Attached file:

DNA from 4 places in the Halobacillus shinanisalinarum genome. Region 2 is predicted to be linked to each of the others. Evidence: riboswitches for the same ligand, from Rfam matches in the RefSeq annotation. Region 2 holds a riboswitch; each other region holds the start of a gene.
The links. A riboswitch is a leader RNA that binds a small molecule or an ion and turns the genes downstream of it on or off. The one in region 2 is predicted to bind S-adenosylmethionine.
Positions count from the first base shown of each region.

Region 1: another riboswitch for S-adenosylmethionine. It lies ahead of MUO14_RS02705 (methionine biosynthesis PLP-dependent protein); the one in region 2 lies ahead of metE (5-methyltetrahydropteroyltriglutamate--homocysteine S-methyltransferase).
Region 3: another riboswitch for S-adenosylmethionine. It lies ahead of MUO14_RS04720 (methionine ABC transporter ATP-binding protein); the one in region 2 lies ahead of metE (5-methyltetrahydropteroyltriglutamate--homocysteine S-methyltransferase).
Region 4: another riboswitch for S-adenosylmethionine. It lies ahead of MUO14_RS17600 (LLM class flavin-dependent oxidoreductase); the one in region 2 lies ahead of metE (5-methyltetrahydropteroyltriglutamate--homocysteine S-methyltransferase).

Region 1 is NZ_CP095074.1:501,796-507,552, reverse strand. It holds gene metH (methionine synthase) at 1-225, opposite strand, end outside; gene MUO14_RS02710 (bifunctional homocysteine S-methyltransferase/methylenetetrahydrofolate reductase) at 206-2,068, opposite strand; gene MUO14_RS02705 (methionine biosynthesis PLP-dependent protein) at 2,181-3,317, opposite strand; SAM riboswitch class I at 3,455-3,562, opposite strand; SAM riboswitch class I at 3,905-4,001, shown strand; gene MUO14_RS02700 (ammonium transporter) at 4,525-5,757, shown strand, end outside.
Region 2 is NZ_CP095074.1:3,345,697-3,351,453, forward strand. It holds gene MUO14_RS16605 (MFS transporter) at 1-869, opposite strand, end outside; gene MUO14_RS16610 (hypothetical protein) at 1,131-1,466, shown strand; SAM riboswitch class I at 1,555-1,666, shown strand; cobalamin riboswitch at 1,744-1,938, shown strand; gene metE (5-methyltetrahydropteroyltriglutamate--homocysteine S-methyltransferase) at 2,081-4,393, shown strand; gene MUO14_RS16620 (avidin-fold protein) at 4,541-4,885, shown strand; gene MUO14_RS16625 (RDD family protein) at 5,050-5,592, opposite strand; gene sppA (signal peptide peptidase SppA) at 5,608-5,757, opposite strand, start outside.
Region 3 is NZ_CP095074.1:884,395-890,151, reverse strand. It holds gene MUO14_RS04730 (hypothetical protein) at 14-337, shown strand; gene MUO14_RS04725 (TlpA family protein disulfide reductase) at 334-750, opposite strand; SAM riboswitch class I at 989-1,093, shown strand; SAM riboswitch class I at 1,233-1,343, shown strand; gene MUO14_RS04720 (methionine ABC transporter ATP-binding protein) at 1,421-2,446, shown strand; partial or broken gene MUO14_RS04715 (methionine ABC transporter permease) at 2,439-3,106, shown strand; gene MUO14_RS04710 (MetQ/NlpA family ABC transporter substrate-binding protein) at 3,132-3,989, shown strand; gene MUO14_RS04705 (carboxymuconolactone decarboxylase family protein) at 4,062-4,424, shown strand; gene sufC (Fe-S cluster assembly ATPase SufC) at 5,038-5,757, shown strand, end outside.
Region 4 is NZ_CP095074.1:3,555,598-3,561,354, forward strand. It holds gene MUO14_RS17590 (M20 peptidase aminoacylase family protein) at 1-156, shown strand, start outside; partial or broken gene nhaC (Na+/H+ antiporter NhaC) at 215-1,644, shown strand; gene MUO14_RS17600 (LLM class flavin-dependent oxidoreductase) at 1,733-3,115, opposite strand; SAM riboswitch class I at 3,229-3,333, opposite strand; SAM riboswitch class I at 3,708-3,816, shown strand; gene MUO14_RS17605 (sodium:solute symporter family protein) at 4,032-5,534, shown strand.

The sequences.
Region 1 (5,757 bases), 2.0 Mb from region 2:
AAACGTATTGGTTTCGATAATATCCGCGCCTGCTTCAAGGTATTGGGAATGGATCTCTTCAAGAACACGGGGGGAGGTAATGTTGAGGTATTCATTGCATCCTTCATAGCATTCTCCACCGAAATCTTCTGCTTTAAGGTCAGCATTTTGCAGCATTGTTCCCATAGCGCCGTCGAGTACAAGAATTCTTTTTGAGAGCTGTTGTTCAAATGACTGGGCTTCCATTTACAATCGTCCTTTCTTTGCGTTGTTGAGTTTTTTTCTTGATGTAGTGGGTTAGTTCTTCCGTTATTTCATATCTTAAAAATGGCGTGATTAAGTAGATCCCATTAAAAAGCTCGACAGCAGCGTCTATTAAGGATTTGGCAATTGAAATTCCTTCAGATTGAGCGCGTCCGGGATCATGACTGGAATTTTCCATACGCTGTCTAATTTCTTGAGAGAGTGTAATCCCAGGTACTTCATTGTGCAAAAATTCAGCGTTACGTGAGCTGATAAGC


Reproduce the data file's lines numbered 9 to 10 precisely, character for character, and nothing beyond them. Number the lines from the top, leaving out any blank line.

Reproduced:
Region 3 is NZ_CP095074.1:884,395-890,151, reverse strand. It holds gene MUO14_RS04730 (hypothetical protein) at 14-337, shown strand; gene MUO14_RS04725 (TlpA family protein disulfide reductase) at 334-750, opposite strand; SAM riboswitch class I at 989-1,093, shown strand; SAM riboswitch class I at 1,233-1,343, shown strand; gene MUO14_RS04720 (methionine ABC transporter ATP-binding protein) at 1,421-2,446, shown strand; partial or broken gene MUO14_RS04715 (methionine ABC transporter permease) at 2,439-3,106, shown strand; gene MUO14_RS04710 (MetQ/NlpA family ABC transporter substrate-binding protein) at 3,132-3,989, shown strand; gene MUO14_RS04705 (carboxymuconolactone decarboxylase family protein) at 4,062-4,424, shown strand; gene sufC (Fe-S cluster assembly ATPase SufC) at 5,038-5,757, shown strand, end outside.
Region 4 is NZ_CP095074.1:3,555,598-3,561,354, forward strand. It holds gene MUO14_RS17590 (M20 peptidase aminoacylase family protein) at 1-156, shown strand, start outside; partial or broken gene nhaC (Na+/H+ antiporter NhaC) at 215-1,644, shown strand; gene MUO14_RS17600 (LLM class flavin-dependent oxidoreductase) at 1,733-3,115, opposite strand; SAM riboswitch class I at 3,229-3,333, opposite strand; SAM riboswitch class I at 3,708-3,816, shown strand; gene MUO14_RS17605 (sodium:solute symporter family protein) at 4,032-5,534, shown strand.